Most of us know family members or friends who have had a stroke. More than 15 million people globally experience strokes each year, with 75% of them experiencing impairment, weakness, and even paralysis in their arms and hands. Typically, the survivors rely on a stronger arm to perform daily tasks, even though the usefulness of the weaker arm could improve. The challenge is knowing how much the patient uses that weaker arm outside the clinic setting. Getting an accurate reading on spontaneous use is especially difficult.
USC researchers announced a robot system designed to help stroke survivors track their recovery. The team is trying to assess how much physical therapy performance transfers to their day-to-day life. The tool collects precise data on how people use their arms spontaneously. The first-of-its-kind method is published in Science Robotics.
The use of a robotic arm tracks 3D spatial information and machine learning techniques to process data, generating an “arm nonuse” metric to help clinicians accurately assess a patient’s rehabilitation progress. A socially assistive robot (SAR) provides instructions and encouragement throughout the challenge. The team recruited 14 participants who were right-hand dominant before the stroke. The participant placed their hands on the device’s home position, a 3D-printed box with touch sensors; the SAR gave positive feedback, while the robot arm moved a button to different target locations in front of the participant (100 locations in total). The “reaching trial” starts when the button lights up and the robot cues the participant to move.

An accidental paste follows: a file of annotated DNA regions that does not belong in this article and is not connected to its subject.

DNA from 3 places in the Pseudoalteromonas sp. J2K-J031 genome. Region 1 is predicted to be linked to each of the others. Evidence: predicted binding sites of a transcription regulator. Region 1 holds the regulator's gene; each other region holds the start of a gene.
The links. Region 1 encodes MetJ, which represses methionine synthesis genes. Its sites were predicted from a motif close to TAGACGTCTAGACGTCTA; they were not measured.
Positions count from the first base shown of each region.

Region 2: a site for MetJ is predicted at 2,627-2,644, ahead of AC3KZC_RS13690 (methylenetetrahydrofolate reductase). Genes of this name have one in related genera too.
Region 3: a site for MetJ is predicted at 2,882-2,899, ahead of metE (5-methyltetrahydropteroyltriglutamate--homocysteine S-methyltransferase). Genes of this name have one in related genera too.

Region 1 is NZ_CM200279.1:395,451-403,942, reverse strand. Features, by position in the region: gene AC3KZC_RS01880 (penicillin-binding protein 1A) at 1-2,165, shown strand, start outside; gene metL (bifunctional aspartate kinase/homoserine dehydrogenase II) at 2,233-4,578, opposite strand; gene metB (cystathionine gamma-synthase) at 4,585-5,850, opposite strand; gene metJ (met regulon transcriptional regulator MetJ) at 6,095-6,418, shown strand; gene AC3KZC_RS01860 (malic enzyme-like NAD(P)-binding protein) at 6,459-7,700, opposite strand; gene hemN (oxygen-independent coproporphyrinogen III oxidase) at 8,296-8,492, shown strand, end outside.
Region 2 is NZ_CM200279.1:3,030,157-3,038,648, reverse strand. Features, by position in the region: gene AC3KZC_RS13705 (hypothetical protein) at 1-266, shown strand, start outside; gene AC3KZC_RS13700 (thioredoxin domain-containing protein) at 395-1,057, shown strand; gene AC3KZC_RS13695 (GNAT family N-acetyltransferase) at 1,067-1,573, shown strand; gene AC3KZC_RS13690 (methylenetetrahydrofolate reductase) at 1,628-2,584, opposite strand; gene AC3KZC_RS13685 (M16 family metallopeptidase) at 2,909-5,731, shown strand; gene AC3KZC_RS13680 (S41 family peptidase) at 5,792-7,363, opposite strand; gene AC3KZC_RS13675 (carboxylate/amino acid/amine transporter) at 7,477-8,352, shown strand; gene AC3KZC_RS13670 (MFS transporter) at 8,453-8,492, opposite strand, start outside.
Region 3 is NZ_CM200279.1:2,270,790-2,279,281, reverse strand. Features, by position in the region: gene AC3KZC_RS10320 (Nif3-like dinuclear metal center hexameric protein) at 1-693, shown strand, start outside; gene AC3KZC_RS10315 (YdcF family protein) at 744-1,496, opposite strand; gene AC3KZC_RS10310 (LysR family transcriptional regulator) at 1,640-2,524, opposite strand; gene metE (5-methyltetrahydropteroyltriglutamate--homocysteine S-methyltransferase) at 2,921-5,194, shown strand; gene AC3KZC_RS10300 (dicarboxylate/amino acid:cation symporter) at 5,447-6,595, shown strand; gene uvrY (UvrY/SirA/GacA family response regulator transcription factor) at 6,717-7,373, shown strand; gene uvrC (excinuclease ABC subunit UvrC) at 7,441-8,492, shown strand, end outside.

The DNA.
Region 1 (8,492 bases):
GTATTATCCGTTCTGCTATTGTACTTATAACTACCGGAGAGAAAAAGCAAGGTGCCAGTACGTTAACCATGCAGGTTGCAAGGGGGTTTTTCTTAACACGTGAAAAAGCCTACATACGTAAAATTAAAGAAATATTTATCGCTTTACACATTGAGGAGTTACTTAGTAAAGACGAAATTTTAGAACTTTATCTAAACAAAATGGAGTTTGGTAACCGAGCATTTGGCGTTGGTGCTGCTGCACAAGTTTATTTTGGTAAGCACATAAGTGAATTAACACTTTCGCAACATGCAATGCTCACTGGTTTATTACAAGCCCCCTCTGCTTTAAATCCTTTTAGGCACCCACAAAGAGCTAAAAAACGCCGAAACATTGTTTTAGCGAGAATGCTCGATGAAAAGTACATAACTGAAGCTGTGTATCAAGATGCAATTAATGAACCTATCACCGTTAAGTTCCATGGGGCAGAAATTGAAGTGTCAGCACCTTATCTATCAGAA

Initially, participants are directed to reach for the button using either hand, mirroring everyday use. Then, they are instructed to use the stroke-affected arm only, which reflects performance in physiotherapy or other clinical settings. Machine learning enables the team to analyze three measurements to determine a metric for arm nonuse: arm use probability, time to reach, and successful reach. A noticeable performance difference between the phases suggests nonuse of the affected arm. Since there’s a time limit to use the button, they must act quickly, which helps measure gut reaction.
The method is reliable across repeated sessions, and participants say it is simple to use. Most importantly, it provides healthcare professionals with a way to track a patient’s stroke recovery.
The technology addresses many issues encountered with traditional methods of assessment, which “require the patient not to know they’re being tested,” and are based on the tester’s observation, leaving greater room for error.